The search for oil is reaching into ever more remote corners of the world, including the U.S. Arctic Ocean. Industrial development in these waters brings a new set of challenges and a larger set of risks than in other oceans because people and equipment must work in some of the harshest and most remote conditions on the planet.
The Arctic Ocean is ice-covered for eight to nine months of the year, with almost complete darkness for nearly three of those months. Even during the summer when the ice pack has mostly receded, the Arctic still experiences high seas, wind, freezing temperatures, dense fog, and floating ice hazards.
In the event of an oil spill or other incident, inadequate infrastructure and punishing weather could seriously delay the arrival of vessels, equipment, people, or other help. Major highways, airports, and ports, which most Americans take for granted, do not exist in the Arctic. Only two airports (Barrow and Deadhorse) can handle cargo planes, and those airports are connected to small road and port systems capable of servicing a tiny fraction of the Arctic coastline.
Oil spilled in Arctic waters would be particularly difficult to remove. Currently, there is no proven technology that effectively cleans up oil, especially when it is mixed with broken ice or trapped under ice. An oil spill could seriously harm a rich, complex, and irreplaceable ecosystem found nowhere else in the United States.
The Pew Charitable Trusts is not opposed to offshore drilling, but a balance must be achieved between responsible energy development and protection of the environment. World-leading Arctic standards should be put in place for safety and for oil spill prevention and response in this extreme, remote, and vulnerable ecosystem.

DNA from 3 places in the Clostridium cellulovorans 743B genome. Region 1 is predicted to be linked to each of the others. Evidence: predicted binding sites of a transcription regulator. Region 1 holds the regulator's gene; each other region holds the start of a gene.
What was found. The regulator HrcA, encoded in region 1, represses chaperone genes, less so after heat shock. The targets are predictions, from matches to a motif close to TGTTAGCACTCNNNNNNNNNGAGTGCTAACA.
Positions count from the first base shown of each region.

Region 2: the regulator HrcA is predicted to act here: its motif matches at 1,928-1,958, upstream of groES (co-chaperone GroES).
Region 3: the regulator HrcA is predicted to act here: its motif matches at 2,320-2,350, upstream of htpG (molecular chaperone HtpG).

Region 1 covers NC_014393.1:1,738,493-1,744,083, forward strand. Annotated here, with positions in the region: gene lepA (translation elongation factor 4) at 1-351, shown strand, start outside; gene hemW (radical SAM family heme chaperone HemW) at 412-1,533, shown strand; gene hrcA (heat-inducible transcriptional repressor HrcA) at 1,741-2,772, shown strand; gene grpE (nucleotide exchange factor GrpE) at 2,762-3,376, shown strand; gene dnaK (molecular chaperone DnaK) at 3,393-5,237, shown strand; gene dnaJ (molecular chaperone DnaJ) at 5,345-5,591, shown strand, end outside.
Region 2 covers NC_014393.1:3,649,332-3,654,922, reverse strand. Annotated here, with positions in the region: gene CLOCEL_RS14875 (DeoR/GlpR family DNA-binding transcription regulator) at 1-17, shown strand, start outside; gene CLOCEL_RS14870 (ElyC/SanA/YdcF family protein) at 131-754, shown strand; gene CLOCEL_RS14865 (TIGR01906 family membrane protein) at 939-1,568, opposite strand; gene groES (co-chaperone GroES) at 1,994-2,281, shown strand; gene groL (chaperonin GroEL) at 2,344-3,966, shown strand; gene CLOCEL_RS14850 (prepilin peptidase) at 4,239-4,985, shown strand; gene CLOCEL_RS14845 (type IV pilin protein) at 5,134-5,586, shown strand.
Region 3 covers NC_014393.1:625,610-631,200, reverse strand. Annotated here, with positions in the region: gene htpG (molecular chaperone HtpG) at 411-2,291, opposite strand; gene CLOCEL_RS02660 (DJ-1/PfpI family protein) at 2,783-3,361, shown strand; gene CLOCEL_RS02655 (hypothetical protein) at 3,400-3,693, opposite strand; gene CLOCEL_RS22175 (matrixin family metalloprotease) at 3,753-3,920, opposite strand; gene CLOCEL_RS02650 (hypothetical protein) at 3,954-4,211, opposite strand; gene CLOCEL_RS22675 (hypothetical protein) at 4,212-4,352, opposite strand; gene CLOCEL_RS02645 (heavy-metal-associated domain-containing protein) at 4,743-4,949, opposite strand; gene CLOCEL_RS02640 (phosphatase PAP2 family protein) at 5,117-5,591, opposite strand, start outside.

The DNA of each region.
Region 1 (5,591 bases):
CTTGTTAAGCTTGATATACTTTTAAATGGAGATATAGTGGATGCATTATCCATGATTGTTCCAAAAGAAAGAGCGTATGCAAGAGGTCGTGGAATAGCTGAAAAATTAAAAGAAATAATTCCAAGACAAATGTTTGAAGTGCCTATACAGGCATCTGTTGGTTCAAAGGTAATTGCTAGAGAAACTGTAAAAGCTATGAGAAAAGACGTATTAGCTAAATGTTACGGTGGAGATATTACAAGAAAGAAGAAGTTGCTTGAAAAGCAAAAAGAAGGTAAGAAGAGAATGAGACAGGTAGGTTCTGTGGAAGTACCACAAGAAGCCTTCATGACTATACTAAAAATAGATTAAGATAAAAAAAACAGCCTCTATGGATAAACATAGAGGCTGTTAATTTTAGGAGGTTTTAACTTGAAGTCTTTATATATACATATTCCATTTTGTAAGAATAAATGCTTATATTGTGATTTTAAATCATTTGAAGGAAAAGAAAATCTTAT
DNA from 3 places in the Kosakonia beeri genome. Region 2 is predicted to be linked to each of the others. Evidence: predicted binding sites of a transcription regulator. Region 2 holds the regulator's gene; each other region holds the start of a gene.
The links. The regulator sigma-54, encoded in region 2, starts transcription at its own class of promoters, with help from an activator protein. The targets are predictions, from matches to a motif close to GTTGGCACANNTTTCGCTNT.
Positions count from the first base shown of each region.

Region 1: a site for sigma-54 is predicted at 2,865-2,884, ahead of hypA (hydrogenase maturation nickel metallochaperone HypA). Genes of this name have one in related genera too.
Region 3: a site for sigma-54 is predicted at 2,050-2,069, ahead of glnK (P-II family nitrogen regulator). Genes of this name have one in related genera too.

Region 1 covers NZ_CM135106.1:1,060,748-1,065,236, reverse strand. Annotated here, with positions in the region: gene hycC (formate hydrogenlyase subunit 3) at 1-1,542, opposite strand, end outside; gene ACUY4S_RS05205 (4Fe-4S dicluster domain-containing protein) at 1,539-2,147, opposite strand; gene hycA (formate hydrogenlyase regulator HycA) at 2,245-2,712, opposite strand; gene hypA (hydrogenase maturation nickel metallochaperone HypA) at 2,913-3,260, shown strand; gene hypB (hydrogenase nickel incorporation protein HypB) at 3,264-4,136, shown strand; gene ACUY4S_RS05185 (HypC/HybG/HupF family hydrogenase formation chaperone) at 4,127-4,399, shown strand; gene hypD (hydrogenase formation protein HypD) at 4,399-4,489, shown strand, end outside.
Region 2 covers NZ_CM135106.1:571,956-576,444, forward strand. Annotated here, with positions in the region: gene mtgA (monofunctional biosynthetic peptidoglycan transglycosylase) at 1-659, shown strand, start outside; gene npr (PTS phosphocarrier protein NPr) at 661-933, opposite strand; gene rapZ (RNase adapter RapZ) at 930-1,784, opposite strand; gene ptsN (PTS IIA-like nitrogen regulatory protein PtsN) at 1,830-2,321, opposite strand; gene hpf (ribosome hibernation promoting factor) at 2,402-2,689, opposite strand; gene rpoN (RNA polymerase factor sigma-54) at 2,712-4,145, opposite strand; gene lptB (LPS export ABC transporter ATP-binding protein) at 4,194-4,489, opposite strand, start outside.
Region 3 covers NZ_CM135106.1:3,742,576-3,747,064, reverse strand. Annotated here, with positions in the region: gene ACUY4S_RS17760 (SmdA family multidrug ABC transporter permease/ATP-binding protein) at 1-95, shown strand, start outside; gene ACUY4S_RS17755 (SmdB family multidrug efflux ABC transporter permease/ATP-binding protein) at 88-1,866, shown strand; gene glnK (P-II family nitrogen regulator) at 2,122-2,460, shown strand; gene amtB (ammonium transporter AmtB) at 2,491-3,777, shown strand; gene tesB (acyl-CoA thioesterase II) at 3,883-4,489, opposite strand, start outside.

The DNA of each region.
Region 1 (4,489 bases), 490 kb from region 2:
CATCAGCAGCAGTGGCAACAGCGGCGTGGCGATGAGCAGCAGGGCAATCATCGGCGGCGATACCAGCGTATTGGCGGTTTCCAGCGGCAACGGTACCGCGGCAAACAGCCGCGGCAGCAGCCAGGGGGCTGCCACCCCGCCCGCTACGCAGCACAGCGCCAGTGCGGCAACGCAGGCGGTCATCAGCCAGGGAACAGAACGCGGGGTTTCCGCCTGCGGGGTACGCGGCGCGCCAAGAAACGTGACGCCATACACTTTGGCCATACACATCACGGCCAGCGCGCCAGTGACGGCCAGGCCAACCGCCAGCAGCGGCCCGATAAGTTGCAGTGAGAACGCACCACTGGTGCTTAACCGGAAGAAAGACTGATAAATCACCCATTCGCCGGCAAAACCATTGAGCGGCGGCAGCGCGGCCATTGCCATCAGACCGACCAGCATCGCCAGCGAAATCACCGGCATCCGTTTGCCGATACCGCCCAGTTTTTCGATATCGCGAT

What are Arctic standards?
Arctic Outer Continental Shelf drilling standards would provide consistent requirements for the industry and government on how to design, build, install, and operate equipment to safely explore and develop oil and gas resources and respond to accidents in the region using the best Arctic science, technology, and practices. Arctic standards should account for the area’s remote location, lack of infrastructure, and extreme operating conditions. These standards should include the following:
Seasonal drilling limits:
Arctic offshore drilling operations in hydrocarbon-bearing zones should be limited to periods when the drilling rig and its spill response systems are capable of working and cleaning up a spill in Arctic conditions. Oil spill response techniques are substantially less efficient during periods of broken ice, during fall ice freeze-up, and when oil is trapped under ice, as well as during times of the year with 24-hour darkness.